Although the most popular tipple among locals and tourists is San Miguel beer ("San Mig") - the country's largest brewer - grappa-like lambanog is the iconic local spirit made from the sap of the coconut palm.
This is not gentle stuff. Although locals may call it "coconut wine" don't be fooled: Lambanog is often distilled to a tongue-numbingly high proof - sometimes as high as 166 proof, more than double typical spirits strength. Sweetened versions in flavours like melon and bubble gum also are sold in bars to appeal to younger consumers.
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(A more upscale version of lambanog, distilled to a more palatable 80 proof, is sold in the U.S. under the VuQo brand name, and marketed as vodka.)
Learn this word: Mabuhay. It means "long life" in Tagalog, the native language of the Philippines. You'll be saying this a lot as you hoist your shot of lambanog to toast friends and colleagues since drinking is a joyful part of local culture and business entertainment.
"Filipinos in general love to drink with friends to celebrate milestone events like birthdays, a job promotion or the closing of an important business deal," says Jenny Peña, who works with the InterContinental Manila (<bit.ly/ytDy9X>). "Town fiestas are also occasions for drinking sprees."
At the end of the workday, it's common to unwind at "cosy bars" offering drinks and live music. Peña recommends that bar-hoppers explore the sprawling Greenbelt shopping mall in Makati and The Fort strip in Taguig; both offer masses of bars and restaurants.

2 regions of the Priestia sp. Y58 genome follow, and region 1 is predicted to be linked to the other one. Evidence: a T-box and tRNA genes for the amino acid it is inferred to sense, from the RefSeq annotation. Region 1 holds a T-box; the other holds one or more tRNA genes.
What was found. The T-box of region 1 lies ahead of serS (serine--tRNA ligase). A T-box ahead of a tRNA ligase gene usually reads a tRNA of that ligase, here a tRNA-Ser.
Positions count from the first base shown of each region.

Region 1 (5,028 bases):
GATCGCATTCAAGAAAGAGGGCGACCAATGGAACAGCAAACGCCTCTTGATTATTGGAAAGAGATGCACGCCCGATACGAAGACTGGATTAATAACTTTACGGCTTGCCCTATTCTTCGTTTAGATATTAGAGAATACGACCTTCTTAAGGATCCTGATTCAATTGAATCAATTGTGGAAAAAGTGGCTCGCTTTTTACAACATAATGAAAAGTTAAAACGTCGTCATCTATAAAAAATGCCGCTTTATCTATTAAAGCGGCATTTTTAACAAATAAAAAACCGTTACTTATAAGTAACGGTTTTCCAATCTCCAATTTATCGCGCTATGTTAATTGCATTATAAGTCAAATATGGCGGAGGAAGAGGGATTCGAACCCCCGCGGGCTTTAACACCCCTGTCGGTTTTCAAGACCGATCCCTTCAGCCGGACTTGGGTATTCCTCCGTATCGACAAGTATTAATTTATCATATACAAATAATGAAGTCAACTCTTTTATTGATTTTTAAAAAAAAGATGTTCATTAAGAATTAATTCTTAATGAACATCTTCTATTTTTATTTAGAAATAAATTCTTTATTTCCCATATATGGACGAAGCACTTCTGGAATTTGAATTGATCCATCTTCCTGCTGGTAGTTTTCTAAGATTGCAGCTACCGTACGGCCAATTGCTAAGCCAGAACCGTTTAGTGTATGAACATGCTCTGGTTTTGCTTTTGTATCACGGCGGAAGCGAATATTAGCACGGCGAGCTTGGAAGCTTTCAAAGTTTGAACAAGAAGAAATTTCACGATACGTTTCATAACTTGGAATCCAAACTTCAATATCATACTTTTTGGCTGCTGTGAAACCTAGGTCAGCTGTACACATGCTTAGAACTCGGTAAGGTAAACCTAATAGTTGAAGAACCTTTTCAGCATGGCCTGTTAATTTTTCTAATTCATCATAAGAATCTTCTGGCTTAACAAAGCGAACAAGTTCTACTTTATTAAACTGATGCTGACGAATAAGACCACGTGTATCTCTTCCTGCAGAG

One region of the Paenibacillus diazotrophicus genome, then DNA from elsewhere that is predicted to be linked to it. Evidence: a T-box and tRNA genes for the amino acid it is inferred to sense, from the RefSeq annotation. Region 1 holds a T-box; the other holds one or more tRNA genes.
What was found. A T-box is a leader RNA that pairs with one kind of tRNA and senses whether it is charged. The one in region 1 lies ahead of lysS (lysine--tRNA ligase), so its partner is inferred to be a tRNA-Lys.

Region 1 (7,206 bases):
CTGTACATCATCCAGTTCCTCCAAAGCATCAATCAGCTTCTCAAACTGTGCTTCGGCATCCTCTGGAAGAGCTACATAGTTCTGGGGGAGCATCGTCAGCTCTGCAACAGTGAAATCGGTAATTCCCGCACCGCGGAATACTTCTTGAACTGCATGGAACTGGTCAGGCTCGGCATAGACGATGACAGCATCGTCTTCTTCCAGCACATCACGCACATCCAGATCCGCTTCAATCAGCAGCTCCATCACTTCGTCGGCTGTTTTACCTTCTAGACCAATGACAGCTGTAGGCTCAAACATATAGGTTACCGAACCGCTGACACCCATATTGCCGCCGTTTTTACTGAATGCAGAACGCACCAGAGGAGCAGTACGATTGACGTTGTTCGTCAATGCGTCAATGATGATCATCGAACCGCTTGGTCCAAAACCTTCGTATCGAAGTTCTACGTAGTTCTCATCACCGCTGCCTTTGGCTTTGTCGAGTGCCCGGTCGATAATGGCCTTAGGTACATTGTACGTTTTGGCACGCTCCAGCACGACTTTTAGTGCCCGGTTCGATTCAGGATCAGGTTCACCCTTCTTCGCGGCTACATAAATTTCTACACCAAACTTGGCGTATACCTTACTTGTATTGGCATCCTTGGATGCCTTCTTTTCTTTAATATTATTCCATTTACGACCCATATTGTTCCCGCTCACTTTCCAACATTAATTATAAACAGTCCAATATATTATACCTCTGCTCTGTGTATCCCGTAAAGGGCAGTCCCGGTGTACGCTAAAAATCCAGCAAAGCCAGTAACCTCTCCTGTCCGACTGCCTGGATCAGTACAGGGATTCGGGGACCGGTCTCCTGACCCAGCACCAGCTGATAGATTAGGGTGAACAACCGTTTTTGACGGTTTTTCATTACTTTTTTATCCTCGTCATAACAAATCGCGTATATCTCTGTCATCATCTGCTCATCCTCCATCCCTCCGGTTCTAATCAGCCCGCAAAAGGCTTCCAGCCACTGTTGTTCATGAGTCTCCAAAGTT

Although the typical way to consume lambanog is in a shot, more upscale establishments will blend it into cocktails. For example, at Chef's Table (<chefstablemanila.com/>), run by Cordon Bleu graduate and Asian Food Channel regular Chef Bruce Lim, the Tomato Cozy mixes lambanog with tomato juice, kalamansi (similar to lemon) and roasted garlic for a thrilling variation on the standard Bloody Mary.
Recipe: Wow Makati Cocktail
(Courtesy of InterContinental Manila)
Makati is Manila's financial, commercial and economic hub. Although the original drink is made with gin, lambanog would be the more adventurous spirit to substitute here.
1 1/2 ounce gin (or lambanog, if you dare)
6 ounces beer (preferably San Miguel)
2 1/4 ounce pineapple juice
3 ounces guyabano (soursop) juice
2 1/4 ounces kalamansi (Filipino lemon) juice or regular lemon juice
1 1/2 ounce mango juice
Dash grenadine syrup
1 fresh pineapple wedge
Place all ingredients except the pineapple wedge in a cocktail shaker with ice and shake vigorously. Strain into a cocktail glass and garnish with the pineapple wedge.